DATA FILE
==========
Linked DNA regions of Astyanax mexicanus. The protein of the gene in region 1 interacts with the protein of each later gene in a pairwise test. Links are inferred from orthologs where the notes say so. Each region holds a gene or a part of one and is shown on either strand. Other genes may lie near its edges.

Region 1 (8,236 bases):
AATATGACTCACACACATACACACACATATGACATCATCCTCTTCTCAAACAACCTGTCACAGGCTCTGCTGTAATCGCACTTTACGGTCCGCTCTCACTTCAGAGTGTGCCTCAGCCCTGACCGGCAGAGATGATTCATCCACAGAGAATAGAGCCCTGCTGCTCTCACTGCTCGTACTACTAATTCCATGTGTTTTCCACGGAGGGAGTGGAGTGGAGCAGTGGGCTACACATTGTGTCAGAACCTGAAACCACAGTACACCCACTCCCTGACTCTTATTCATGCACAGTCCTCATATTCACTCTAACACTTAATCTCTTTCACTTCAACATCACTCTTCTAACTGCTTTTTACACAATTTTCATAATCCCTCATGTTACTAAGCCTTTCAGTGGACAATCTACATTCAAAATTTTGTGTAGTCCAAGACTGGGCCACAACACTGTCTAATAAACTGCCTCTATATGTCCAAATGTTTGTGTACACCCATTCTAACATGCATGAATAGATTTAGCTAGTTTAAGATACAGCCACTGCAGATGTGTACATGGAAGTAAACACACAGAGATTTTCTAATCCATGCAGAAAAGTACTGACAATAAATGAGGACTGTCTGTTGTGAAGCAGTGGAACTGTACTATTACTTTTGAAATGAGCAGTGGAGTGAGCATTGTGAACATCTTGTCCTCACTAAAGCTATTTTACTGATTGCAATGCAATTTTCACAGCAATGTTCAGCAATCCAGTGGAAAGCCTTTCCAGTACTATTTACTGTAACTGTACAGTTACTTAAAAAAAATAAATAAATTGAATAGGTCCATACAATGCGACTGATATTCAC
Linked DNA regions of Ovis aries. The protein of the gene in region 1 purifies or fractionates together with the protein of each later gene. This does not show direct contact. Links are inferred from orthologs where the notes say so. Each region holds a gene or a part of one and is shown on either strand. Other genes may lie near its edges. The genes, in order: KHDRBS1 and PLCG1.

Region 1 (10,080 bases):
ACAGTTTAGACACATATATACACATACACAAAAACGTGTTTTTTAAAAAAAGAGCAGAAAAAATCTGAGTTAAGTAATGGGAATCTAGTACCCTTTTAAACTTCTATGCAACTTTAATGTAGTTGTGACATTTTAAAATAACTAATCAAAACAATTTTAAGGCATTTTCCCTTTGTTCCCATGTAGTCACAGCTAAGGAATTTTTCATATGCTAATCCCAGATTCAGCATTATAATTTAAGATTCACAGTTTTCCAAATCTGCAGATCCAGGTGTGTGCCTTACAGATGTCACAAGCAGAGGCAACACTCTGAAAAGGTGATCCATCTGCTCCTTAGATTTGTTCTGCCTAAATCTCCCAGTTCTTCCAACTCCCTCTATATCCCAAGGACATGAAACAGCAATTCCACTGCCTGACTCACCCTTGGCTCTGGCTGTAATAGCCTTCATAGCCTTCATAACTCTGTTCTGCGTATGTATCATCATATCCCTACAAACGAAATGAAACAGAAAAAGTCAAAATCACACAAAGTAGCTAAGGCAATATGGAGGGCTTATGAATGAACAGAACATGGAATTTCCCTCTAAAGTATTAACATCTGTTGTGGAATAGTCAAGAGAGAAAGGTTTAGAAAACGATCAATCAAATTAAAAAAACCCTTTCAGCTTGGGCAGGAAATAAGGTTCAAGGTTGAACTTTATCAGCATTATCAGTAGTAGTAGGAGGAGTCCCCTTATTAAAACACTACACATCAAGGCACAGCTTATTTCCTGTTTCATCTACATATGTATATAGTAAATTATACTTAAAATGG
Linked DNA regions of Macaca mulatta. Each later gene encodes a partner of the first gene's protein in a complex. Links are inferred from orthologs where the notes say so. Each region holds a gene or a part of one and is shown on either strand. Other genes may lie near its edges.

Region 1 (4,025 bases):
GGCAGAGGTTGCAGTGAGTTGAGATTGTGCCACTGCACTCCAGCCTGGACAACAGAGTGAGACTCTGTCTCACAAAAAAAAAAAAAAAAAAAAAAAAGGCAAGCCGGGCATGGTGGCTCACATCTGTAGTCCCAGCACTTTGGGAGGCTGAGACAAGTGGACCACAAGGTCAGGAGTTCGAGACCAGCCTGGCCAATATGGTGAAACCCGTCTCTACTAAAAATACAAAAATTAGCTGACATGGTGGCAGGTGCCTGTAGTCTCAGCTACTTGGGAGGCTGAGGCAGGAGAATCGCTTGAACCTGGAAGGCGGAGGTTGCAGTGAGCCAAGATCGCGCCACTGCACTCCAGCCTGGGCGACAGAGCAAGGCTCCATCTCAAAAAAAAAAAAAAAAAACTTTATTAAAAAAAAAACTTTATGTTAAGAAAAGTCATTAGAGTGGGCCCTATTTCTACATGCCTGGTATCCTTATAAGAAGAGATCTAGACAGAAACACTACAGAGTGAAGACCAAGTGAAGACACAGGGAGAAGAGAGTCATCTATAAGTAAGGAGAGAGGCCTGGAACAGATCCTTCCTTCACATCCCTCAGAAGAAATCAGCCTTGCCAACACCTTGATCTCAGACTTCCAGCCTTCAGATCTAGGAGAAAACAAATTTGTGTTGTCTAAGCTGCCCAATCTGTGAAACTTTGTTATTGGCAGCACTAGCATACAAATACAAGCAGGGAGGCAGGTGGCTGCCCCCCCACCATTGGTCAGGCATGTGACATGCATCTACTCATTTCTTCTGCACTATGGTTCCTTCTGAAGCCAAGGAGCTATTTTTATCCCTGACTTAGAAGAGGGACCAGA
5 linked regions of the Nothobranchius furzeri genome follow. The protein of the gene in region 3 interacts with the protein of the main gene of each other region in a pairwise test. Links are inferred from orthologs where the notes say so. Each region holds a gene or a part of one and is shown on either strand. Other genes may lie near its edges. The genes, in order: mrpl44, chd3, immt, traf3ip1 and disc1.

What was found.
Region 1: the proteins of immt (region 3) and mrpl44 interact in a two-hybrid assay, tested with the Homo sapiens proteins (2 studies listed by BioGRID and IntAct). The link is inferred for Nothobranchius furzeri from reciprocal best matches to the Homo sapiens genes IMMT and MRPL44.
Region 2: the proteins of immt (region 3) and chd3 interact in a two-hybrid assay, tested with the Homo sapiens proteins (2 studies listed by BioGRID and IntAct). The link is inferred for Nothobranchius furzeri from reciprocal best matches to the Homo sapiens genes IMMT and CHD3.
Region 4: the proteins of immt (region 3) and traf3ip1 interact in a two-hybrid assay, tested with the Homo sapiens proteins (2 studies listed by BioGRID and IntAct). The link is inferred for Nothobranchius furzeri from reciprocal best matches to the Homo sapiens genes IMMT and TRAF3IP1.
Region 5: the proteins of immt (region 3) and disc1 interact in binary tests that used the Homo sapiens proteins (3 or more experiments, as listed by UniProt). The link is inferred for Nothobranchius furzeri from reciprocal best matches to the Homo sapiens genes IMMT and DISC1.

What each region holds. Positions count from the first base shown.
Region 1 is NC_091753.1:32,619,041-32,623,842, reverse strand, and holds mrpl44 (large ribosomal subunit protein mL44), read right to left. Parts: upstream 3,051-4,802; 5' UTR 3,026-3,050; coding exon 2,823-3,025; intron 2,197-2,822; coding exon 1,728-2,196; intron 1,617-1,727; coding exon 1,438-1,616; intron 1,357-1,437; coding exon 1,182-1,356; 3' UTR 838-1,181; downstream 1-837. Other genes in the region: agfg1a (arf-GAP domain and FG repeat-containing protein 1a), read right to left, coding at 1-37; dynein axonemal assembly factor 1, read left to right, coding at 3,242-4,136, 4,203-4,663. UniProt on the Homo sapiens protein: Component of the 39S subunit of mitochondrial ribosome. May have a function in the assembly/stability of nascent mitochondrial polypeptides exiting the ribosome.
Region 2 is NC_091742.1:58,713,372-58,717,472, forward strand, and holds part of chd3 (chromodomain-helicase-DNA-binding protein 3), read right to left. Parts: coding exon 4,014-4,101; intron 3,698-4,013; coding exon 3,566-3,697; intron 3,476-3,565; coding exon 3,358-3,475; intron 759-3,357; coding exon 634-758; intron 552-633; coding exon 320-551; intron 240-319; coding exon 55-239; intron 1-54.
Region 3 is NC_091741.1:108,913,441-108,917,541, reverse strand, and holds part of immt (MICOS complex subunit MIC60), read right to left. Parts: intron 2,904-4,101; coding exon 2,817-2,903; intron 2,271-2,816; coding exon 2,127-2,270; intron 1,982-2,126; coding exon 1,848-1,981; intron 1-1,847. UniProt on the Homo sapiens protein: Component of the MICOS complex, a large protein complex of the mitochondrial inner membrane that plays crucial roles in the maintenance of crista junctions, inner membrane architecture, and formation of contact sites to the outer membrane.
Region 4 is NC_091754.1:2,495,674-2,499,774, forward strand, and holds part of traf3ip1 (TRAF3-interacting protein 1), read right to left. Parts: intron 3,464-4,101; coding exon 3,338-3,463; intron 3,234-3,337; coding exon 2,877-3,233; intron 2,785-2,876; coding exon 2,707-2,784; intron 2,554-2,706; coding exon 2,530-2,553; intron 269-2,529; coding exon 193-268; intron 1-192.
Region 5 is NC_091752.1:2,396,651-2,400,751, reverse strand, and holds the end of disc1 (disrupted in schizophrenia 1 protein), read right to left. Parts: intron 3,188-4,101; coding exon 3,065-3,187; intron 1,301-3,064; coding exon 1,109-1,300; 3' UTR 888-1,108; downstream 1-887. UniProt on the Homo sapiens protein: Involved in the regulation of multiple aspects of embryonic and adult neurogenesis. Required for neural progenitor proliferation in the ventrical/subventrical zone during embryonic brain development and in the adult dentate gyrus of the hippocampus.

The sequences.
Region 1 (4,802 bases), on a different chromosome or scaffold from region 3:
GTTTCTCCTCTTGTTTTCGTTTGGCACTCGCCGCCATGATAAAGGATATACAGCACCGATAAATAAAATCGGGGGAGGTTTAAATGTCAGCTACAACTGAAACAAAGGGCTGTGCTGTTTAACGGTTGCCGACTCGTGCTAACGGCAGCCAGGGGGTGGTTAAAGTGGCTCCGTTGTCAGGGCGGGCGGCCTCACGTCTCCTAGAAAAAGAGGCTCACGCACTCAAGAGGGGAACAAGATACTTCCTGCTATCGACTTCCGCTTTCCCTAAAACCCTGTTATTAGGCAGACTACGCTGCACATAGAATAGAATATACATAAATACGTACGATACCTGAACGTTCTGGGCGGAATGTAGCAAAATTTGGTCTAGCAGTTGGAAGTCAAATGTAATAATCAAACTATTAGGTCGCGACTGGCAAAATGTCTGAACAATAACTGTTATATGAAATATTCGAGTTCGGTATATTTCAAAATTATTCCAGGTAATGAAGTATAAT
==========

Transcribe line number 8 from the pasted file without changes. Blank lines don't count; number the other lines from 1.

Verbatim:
Region 1 (4,025 bases):